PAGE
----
Skip to content

01. Understanding database storage

Posted on:June 15, 2023 at 10:00 AM

If you are planning a career in software development as a backend or a full-stack engineer, understanding how databases work and how to write efficient SQL queries will give you a good headstart in developing systems that will scale. In this database engineering series written by Sawali & me, we will delve into some concepts and general guidelines that can be followed to architect efficient data querying.

Here are links to all the articles in this series:

  1. Understanding database storage
  1. Database Indexes
  1. Understanding EXPLAIN & ANALYZE
  1. Partitioning
  1. Sharding
  1. Transactional vs Analytical Databases

We will cover the above topics with example code. Setting up PostgreSQL is beyond the scope of these articles. However, if you have docker, the following command can quickly spin up a Postgres instance.

docker run -e POSTGRES_PASSWORD=password -d -p 5432:5432 --name postgres postgres
docker exec -it postgres psql -U postgres

Table of contents

Open Table of contents


Once you have understood how data is stored, indexed and organized by PostgreSQL, it becomes easier to figure out why certain SQL queries return results faster than others. Here are some building blocks of Postgres - some terms to know of to understand the upcoming articles.


In a relational database system, we always prepare entities with certain attributes. An item is a single attribute of the row. For example, an employee John Doe can have a salary of 10_000. The salary is an attribute or item. A set of attributes or items are combined to make a row or tuple. The sequence in which items are saved within a row is dependent on the schema of the table.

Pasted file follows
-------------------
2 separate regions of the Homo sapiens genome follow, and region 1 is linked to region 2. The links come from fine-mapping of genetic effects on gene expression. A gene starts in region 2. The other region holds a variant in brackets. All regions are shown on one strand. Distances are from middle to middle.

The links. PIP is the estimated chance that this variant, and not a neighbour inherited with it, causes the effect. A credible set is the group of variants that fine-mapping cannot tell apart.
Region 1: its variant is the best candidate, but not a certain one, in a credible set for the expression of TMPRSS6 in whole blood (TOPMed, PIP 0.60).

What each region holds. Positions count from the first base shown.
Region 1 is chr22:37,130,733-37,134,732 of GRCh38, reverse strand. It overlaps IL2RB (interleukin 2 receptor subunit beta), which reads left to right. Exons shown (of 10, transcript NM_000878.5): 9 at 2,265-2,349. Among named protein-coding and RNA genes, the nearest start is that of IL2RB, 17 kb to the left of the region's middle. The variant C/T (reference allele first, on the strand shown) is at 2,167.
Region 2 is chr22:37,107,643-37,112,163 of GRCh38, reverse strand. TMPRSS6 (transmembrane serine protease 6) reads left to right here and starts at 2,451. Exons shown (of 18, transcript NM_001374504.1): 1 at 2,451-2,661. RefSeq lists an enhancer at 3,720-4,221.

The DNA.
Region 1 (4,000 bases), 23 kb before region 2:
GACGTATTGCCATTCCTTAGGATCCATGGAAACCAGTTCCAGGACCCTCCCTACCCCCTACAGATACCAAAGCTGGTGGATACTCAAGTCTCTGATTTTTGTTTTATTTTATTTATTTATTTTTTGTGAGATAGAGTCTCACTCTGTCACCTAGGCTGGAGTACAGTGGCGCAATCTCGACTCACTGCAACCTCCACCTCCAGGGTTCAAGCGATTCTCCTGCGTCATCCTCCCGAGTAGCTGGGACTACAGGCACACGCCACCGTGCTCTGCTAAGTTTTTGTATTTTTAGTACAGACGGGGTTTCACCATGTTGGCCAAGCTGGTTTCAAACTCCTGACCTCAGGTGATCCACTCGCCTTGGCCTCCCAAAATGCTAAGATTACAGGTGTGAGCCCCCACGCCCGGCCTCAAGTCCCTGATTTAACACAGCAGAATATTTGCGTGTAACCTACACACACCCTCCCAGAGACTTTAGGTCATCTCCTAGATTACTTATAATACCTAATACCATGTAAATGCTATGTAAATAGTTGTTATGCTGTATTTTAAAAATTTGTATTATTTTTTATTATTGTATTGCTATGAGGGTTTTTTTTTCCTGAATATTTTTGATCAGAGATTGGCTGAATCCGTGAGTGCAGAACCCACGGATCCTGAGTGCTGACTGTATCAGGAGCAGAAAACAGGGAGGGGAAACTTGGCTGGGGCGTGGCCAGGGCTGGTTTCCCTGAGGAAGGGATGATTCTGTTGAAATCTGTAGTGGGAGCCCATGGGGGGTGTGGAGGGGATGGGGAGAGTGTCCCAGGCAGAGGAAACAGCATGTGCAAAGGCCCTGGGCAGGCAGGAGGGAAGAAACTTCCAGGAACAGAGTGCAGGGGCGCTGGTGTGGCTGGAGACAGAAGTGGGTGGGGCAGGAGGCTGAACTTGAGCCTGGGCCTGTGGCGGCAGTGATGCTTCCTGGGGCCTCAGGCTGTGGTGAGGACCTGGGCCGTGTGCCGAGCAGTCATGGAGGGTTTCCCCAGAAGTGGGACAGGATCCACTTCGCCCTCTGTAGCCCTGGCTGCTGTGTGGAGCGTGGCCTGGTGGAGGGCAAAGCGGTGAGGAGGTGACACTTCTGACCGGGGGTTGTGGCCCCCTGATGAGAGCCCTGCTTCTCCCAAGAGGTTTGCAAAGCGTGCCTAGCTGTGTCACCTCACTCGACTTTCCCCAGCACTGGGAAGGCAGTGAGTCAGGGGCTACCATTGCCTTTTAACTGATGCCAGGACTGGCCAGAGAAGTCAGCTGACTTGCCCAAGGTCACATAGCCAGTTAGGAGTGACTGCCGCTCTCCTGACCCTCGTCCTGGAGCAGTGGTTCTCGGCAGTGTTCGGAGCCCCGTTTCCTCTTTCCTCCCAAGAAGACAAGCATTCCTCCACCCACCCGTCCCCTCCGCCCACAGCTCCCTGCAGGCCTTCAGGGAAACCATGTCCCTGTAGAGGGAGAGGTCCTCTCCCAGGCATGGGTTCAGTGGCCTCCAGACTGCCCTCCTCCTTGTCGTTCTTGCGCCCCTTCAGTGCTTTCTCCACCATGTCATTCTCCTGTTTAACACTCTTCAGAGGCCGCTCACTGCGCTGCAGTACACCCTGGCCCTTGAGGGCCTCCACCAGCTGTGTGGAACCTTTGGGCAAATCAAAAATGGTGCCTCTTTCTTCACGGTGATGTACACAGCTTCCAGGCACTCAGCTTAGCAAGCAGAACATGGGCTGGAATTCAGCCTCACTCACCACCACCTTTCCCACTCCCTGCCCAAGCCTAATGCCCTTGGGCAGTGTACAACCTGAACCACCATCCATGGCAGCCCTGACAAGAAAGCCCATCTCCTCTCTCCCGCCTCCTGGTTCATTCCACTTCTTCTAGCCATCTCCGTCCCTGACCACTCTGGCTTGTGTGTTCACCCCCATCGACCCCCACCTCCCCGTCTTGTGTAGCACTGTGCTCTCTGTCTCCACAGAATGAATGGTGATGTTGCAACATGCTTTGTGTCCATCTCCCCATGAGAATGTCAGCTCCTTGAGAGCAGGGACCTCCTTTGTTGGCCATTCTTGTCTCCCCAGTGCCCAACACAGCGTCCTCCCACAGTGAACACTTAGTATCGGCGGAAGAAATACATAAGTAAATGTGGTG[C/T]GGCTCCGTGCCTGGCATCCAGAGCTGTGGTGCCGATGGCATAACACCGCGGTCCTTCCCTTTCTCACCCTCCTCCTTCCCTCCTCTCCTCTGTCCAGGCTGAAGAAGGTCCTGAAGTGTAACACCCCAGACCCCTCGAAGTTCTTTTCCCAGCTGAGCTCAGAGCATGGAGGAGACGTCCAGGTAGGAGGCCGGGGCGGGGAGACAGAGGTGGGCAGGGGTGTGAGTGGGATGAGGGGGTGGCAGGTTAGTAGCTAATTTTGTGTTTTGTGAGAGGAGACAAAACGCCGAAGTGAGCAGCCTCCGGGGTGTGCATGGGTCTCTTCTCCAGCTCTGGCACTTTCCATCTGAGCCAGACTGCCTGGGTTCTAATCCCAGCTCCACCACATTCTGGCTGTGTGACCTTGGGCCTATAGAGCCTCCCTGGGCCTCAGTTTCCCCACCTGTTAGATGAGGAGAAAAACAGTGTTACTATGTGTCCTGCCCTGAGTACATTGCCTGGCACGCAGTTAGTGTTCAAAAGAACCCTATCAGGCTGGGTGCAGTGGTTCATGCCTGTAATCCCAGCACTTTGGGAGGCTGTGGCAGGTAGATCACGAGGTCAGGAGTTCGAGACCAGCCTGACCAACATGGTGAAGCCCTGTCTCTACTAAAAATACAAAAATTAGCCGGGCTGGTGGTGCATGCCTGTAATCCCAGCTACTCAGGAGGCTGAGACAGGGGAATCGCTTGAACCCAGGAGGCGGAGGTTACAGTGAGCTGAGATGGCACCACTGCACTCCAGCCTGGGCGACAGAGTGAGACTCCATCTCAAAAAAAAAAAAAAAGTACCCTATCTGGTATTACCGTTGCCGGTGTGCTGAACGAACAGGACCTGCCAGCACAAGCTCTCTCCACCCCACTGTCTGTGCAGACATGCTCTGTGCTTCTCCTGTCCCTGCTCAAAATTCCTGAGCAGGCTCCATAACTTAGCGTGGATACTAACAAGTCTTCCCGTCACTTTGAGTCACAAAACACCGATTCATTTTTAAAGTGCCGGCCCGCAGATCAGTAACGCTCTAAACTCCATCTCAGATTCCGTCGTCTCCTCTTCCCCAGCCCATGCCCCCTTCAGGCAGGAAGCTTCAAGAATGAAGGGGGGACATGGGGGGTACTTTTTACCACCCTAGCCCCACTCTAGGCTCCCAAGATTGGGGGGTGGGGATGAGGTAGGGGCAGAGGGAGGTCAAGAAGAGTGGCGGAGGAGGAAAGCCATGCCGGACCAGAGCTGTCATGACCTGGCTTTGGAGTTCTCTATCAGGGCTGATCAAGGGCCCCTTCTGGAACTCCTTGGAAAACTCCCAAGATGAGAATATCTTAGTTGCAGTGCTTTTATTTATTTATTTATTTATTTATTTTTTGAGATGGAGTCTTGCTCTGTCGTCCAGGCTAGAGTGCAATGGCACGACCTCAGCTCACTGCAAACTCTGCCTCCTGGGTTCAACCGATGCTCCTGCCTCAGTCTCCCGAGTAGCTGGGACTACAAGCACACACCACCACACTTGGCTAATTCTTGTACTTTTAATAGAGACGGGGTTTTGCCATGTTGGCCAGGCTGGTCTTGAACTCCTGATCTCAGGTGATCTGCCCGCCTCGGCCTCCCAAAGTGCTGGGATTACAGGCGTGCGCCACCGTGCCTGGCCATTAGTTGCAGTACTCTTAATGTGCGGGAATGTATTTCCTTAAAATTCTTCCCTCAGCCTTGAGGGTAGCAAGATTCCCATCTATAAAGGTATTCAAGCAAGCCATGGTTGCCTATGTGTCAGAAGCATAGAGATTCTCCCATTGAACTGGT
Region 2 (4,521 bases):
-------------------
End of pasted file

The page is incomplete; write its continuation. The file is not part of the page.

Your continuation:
An item that has an attribute value


A relational database system contains tables. A table has attributes (columns) and rows. A tuple also known as a row is a group of attribute values of the table. For example, a table that has (name, age, salary) as attributes can have (John Doe, 30, 10_000) as a tuple or row. (Mithun, 30, INT_MAX) is another tuple. Each row or tuple is assigned a row_id by the DBMS.

A tuple/row is a group of items


PostgreSQL stores data in multiple blocks. Each block has a size of 8KB. These blocks are otherwise called pages. The pages contain multiple tuples/rows. The amount of tuples that a page can hold depends on the size of the tuple. A page consists of a header and data region. The tuples are written from bottom-right towards left in a page’s data region. The header holds the information of identifiers that point to each tuple.

Page layout


PostgreSQL organizes data in files called heaps. A heap or heap file contains pages as their building blocks. There is no hierarchy or ordering of pages within the heap. A tuple is written to the next free space or freshly allocated page.

Heap layout

Finally, a table will have data stored in heaps. Optionally the table can have indexes that point to rows in the heap. Postgres will look at the index if present and the heap where rows are present in pages to fetch results when a SQL query runs.

The relationship between tuples, heaps, and pages is important for understanding how PostgreSQL stores data. By understanding this relationship, you can better understand how PostgreSQL queries work and how to optimize your queries for performance.

DB Storage Quiz

4 Questions
Let's have a quick knowledge check of what you have learned.

Next, we will learn about database indexes and how they improve query performance. Click here to read.